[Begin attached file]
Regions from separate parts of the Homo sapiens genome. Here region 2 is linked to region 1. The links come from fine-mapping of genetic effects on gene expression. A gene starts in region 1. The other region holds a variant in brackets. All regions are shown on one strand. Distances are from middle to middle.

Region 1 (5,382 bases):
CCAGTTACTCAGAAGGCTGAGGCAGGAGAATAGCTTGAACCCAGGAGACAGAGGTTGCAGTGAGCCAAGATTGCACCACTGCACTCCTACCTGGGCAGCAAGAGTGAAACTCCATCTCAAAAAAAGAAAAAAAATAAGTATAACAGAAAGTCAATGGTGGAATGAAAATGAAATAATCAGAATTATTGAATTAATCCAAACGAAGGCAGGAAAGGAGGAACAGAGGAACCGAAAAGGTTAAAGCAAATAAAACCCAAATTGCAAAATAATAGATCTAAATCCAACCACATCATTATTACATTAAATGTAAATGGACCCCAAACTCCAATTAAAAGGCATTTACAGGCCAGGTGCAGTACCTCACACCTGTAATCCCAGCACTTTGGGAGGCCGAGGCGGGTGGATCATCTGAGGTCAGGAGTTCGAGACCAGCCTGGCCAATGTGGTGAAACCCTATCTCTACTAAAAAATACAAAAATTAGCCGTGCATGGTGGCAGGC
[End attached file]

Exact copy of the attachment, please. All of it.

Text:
Regions from separate parts of the Homo sapiens genome. Here region 2 is linked to region 1. The links come from fine-mapping of genetic effects on gene expression. A gene starts in region 1. The other region holds a variant in brackets. All regions are shown on one strand. Distances are from middle to middle.

Region 1 (5,382 bases):
CCAGTTACTCAGAAGGCTGAGGCAGGAGAATAGCTTGAACCCAGGAGACAGAGGTTGCAGTGAGCCAAGATTGCACCACTGCACTCCTACCTGGGCAGCAAGAGTGAAACTCCATCTCAAAAAAAGAAAAAAAATAAGTATAACAGAAAGTCAATGGTGGAATGAAAATGAAATAATCAGAATTATTGAATTAATCCAAACGAAGGCAGGAAAGGAGGAACAGAGGAACCGAAAAGGTTAAAGCAAATAAAACCCAAATTGCAAAATAATAGATCTAAATCCAACCACATCATTATTACATTAAATGTAAATGGACCCCAAACTCCAATTAAAAGGCATTTACAGGCCAGGTGCAGTACCTCACACCTGTAATCCCAGCACTTTGGGAGGCCGAGGCGGGTGGATCATCTGAGGTCAGGAGTTCGAGACCAGCCTGGCCAATGTGGTGAAACCCTATCTCTACTAAAAAATACAAAAATTAGCCGTGCATGGTGGCAGGC